Naming a cat is serious business.
When I was a kid growing up my mother refused to allow us kids to have a pet. “Animals belong out in the wilderness, not near humans and certainly not inside a human home” she said. She always strived to maintain a perfectly sterile, germ-free home and, to her, animals were covered with germs.
Because of this the pet I had growing up was an imaginary pet. It was not your typical pet. It was a full-grown Bengal tiger. I named it Raja — probably because I saw that word in some library book about tigers that I had read. I was a voracious reader as a child and I read every book the library had about all the big cats; lions, tigers, cheetahs, jaguars, mountain lions, leopards, bobcats, lynx….
I was nineteen years old the first time I had a pet. But it really was not my pet. You see, I married a woman who had a kitty cat. So I got a pet by default. She had named the cat, Snuggy. What a stupid, stupid, stupid name! It did not fit the cat at all. It was a silly generic little-girl name.
The marriage was a huge mistake and only lasted a couple of years. The one good thing to come out of it, though, was a love for kitty cats which has remained with me my whole life. Snuggy went the way of the wife and after the last time I saw her I made a pact with God that I would personally name all the cats who would come into my life.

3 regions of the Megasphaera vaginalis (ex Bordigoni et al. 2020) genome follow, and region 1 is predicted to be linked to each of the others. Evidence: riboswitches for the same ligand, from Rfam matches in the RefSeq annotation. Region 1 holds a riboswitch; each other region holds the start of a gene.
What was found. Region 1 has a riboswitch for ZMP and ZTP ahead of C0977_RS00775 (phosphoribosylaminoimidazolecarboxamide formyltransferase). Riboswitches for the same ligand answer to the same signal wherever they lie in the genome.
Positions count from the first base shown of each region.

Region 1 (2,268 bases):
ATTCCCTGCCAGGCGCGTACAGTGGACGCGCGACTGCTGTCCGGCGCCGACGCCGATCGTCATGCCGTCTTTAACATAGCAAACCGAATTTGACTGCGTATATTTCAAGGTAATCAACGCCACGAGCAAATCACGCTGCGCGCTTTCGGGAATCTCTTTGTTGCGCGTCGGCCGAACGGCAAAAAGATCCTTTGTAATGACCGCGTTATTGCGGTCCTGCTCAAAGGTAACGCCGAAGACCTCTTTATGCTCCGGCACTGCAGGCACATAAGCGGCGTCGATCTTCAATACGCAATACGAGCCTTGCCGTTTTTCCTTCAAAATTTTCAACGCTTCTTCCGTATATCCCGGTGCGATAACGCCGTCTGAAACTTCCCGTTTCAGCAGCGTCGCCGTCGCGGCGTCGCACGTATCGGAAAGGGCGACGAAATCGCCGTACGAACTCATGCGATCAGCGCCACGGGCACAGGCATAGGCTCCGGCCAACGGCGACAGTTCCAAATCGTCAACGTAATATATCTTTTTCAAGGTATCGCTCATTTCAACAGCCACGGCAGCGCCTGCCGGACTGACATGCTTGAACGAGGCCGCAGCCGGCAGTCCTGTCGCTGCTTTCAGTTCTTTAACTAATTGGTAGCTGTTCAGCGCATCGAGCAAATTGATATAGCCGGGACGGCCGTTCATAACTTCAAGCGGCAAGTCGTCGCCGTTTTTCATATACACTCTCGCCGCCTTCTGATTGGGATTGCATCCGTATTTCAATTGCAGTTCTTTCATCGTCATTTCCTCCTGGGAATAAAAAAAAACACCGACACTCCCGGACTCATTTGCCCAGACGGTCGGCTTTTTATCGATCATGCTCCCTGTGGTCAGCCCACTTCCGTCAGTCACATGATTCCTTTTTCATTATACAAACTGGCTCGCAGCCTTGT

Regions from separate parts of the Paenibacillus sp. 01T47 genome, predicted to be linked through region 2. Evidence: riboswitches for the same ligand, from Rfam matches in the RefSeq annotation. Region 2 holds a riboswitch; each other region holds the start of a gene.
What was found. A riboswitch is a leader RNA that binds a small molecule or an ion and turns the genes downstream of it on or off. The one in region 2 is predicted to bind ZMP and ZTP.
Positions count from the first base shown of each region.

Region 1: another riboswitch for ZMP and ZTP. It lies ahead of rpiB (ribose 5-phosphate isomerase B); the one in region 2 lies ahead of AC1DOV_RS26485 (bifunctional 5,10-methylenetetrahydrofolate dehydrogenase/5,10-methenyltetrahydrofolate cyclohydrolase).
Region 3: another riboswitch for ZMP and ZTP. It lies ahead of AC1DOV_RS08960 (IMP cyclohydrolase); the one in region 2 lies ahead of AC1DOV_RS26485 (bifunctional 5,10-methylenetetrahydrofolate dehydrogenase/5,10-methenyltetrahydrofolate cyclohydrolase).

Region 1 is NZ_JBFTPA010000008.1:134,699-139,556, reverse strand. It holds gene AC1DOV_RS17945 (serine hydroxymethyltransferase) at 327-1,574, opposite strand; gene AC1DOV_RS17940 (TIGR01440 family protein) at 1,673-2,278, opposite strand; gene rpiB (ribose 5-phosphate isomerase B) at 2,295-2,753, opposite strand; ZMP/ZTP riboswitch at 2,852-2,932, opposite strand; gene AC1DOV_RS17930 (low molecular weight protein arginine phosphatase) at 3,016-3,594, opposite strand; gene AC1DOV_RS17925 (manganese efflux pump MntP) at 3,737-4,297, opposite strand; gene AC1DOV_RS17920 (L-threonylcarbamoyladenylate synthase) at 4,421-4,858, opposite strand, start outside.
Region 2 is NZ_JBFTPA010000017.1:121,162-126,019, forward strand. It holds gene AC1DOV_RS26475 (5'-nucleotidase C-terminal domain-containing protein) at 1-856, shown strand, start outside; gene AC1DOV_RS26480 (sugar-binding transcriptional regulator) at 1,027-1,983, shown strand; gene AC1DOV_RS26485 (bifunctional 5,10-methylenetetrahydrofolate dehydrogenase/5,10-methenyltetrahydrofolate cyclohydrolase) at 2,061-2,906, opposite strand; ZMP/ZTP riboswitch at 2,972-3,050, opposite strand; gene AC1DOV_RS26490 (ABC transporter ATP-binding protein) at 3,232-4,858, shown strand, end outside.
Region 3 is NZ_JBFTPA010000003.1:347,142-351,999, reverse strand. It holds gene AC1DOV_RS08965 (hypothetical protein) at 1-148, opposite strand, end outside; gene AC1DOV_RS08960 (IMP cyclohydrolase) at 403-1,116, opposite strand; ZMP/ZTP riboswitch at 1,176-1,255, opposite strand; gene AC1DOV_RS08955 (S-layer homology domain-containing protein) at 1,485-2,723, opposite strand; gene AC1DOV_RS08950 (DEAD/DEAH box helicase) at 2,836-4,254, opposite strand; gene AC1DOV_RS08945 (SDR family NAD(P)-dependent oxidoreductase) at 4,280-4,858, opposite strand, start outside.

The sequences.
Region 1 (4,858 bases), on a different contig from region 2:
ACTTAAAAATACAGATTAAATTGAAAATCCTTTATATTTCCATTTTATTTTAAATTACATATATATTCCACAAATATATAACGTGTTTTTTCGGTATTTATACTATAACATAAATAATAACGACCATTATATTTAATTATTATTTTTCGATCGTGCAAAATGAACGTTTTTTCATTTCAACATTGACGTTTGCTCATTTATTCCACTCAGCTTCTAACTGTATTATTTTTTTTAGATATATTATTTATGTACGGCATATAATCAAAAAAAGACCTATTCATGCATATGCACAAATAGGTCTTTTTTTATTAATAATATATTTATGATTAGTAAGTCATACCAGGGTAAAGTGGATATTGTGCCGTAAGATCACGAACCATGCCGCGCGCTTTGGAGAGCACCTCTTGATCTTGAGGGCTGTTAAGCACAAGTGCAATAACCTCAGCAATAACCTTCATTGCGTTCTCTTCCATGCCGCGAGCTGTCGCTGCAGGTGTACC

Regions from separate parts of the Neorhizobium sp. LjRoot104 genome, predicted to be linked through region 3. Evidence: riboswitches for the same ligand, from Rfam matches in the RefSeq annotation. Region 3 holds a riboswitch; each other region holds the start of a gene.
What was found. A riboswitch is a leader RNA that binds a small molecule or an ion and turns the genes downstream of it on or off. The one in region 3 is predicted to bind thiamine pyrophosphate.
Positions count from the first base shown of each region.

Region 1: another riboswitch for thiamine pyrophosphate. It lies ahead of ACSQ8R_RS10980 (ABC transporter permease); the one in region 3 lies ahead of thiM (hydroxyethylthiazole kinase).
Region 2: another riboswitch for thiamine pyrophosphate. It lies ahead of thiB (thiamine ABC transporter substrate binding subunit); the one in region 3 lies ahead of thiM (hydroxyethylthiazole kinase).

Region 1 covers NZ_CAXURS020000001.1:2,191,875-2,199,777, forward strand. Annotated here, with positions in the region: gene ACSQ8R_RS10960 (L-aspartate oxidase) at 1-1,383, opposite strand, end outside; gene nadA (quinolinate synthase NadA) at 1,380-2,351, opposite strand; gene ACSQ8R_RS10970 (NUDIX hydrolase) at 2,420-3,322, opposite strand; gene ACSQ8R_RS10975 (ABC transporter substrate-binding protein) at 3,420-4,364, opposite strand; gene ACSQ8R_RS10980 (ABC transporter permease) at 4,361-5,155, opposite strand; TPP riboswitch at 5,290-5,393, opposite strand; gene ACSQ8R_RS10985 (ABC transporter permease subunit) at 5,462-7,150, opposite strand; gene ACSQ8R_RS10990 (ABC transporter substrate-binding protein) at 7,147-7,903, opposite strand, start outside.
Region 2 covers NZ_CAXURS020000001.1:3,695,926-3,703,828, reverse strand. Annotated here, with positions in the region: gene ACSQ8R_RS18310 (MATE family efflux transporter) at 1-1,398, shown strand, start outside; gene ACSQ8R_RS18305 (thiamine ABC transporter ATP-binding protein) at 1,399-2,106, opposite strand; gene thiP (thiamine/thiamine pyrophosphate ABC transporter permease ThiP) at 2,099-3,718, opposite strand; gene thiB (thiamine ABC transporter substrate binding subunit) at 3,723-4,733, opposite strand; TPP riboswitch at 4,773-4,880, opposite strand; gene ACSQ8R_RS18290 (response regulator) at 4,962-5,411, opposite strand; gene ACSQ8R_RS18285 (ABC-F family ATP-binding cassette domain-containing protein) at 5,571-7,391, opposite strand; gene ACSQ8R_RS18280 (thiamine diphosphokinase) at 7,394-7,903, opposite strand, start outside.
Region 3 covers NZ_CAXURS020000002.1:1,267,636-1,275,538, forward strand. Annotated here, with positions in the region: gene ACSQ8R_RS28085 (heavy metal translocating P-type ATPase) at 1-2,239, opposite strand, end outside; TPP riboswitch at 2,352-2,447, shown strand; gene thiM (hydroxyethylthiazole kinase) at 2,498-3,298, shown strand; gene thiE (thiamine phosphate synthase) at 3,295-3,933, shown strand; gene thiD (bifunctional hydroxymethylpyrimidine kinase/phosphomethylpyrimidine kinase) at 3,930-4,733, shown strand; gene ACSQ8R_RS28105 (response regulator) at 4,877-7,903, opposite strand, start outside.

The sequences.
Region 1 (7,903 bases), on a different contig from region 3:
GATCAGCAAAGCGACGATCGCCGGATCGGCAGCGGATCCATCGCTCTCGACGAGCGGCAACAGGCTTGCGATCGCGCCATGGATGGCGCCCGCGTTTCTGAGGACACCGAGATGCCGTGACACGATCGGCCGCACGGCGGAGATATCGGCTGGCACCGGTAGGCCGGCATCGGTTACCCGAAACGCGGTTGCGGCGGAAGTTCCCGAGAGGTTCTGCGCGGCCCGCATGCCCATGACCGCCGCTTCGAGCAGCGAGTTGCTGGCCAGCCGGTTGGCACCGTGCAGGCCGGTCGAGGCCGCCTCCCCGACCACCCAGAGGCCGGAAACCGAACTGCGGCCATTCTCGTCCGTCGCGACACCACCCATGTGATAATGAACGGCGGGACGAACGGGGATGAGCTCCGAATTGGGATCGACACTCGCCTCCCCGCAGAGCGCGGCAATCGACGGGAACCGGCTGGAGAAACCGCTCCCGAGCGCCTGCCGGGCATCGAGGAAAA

And there have been numerous cats in my life. Once, a friend came over with two young male cats saying that she was moving and could not keep the cats. I agreed to take them and named them Simon and Schuster. Being a writer it somehow seemed appropriate to name the cats after a major publishing company. The two cats turned out to be extraordinarily destructive and not at all fun so after just a few weeks I found a new home for them. I decided that from then on I would only have female cats. Male cats suck.
It was a while later that I got a female cat. She was a long-haired jet-black cat with beautiful yellow eyes. I named her Kudra, after a character in Tom Robbins’ novel, Jitterbug Perfume. The character in the novel was from India and had long jet-black hair.
It was soon after Kudra moved in with me that an old girlfriend showed up at my door one day. I invited her in and three days later we were married. She did not have a cat but I did so it was the opposite of my first marriage. (It was opposite in so many others ways, too.)
I had been meaning to get Kudra fixed but I just did not have the money. Well, Kudra went into heat and went out onto the balcony of our second floor apartment. She jumped up onto the hand railing and sat there waiting. It was not long before a male cat showed up and serenaded her from the ground under the balcony. So Kudra jumped all the way down from the balcony and promptly proceeded to get pregnant.
Since Kudra was named after a character in a Tom Robbins novel we decided to name all four of her kittens after characters in Tom Robbins novels. There was Alobar (also from Jitterbug Perfume), Bernard (from Still Life With Woodpecker), Amanda (from Another Roadside Attraction), and the cutest kitten we named Bingo Pajamas (from Even Cowgirls Get the Blues).
It may be noticed that I had a bit of a literary theme going when naming cats but that ended with those four cute kittens. We ended up giving the kittens away, along with their mother, when my new bride and I decided to go on a long adventurous journey together which we would not have been able to do with cats.